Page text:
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Fri, Jan 04, 2008

Airlines Raise Fares As Oil Hits $100 Per Barrel

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In a move unlikely to surprise many, airlines around the globe raised fares this week... in an attempt to keep pace with oil prices that surged over $100 per barrel on the futures market.

The Associated Press reports many US domestic roundtrip fares bumped up $10 to $20 late Thursday. United Airlines led the charge, with Delta right behind. Air Canada hiked ticket prices two percent between the US and Canada, with low-cost carriers AirTran and Midwest also raising fuel surcharges.

Carriers said the increases are due to higher fuel costs... also the culprit behind some two dozen attempted fare hikes in 2007 alone. "We all are facing ever increasing fuel costs and trying to keep up," said AirTran spokeswoman Judy Graham-Weaver.

Worst of all, most believe this likely isn't the highest prices will go.

"If oil stays at $100 a barrel, or if it creeps up even higher, I don't see how this is going to stop," said FareCompare CEO Rick Seaney. "Airlines are going to be scrapping to keep their heads above water."

"We all are facing ever increasing fuel costs and trying to keep up," said AirTran spokeswoman Judy Graham-Weaver.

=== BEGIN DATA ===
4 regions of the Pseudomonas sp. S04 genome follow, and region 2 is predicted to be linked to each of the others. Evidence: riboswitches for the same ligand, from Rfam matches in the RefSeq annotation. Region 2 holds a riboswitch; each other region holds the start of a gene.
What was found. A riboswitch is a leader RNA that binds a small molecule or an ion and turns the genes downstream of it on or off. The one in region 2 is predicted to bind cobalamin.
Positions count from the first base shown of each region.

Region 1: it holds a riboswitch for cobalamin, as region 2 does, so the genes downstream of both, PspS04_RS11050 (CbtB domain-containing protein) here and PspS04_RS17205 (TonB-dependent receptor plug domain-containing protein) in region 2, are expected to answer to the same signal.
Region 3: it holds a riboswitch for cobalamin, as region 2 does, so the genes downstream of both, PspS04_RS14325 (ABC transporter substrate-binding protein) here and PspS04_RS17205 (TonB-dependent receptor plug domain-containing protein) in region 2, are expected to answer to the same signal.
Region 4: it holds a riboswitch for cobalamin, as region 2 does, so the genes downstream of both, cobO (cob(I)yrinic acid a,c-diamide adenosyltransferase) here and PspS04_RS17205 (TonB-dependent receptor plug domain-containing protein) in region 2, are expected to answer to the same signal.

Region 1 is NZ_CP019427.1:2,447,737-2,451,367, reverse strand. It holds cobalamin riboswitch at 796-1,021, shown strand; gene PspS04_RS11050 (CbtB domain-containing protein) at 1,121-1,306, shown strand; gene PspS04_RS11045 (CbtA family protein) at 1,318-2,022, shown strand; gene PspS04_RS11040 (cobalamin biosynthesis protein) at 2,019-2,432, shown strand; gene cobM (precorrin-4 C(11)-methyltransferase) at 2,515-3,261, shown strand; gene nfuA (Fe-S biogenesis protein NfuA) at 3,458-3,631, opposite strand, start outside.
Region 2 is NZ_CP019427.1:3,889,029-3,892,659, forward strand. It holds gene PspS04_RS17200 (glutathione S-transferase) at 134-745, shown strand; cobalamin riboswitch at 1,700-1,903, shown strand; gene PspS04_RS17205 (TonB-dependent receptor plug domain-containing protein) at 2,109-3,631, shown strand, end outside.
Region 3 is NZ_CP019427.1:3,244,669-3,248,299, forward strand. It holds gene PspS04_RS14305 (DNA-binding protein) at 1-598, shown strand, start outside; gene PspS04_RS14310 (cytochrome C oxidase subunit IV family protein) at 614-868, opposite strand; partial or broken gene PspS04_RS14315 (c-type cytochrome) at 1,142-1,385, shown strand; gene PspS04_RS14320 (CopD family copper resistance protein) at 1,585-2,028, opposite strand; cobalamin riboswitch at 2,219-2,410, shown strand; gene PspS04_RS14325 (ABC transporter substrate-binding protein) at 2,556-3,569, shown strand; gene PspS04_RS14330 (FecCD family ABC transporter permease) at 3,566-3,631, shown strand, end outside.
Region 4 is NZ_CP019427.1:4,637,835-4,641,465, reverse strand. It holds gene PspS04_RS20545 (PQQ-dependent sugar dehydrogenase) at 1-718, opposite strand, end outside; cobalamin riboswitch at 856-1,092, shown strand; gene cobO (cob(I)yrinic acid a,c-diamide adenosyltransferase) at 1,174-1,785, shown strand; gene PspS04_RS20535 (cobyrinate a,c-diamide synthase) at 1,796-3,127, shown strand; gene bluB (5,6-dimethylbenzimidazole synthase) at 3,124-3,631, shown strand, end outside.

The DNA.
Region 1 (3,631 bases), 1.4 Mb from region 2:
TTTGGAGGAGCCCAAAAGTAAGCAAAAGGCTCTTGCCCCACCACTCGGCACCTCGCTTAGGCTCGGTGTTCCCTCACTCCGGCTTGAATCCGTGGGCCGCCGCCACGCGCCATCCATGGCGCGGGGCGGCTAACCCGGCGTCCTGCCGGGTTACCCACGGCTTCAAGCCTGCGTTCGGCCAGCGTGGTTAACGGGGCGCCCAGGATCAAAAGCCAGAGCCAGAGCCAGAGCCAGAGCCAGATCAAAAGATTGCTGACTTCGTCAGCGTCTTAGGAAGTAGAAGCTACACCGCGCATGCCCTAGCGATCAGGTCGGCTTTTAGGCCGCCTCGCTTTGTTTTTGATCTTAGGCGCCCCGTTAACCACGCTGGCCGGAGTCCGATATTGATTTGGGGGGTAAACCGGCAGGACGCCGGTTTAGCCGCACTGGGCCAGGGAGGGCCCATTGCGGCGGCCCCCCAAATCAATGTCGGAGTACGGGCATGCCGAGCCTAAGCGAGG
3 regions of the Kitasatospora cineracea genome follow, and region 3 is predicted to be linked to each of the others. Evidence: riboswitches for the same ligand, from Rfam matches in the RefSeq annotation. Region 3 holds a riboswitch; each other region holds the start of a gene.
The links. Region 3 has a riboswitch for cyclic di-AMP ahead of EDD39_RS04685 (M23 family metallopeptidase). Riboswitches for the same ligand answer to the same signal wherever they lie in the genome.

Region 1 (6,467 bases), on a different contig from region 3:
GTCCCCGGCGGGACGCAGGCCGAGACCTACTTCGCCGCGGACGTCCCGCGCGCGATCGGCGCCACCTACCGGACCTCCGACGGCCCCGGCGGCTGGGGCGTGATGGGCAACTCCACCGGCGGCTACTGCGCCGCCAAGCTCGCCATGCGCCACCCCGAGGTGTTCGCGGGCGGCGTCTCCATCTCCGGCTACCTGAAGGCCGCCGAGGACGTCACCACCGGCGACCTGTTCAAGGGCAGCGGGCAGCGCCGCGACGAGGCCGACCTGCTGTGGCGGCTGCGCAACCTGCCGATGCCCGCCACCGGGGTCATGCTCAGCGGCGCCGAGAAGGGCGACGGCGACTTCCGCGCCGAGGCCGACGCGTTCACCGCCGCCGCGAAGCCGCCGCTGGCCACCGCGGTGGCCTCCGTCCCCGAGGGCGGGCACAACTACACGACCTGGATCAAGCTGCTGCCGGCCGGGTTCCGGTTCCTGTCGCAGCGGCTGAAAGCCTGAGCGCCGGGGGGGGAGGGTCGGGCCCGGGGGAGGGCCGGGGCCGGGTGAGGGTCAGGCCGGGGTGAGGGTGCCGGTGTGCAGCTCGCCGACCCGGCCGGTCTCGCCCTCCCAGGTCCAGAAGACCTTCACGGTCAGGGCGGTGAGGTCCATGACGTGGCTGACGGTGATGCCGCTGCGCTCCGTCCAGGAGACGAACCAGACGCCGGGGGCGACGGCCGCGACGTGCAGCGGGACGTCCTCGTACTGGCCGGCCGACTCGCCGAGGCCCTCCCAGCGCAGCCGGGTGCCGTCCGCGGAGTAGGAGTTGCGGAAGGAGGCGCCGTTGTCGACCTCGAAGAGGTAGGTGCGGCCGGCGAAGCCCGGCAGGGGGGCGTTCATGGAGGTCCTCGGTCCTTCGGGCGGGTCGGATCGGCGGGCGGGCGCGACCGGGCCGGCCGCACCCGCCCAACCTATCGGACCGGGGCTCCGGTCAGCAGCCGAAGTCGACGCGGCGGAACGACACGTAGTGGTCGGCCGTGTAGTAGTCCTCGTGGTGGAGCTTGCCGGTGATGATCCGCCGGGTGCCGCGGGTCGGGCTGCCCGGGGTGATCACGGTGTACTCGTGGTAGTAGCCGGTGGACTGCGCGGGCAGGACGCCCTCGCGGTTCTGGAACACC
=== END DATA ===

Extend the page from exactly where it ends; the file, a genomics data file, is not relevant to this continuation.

Just because airlines increased fares across-the-board, doesn't mean all passengers will be affected equally. Competition from low-cost carriers may prevent the latest increase from "sticking" in such markets as Orlando or Washington, DC... while travelers flying from smaller airports, with less competition, may end up paying the most.

Analyst Seaney advises passengers who want deals, had best buy their tickets now.

"The bottom line for consumers is this: They'd better be shopping earlier than they used to because there's not going to be any last minute deals left," Seaney said. "The airlines know exactly when travelers want to travel, and they're going to charge a premium for that."

FMI: www.united.com, www.delta.com, www.airtran.com, www.aircanada.com, www.midwestairlines.com

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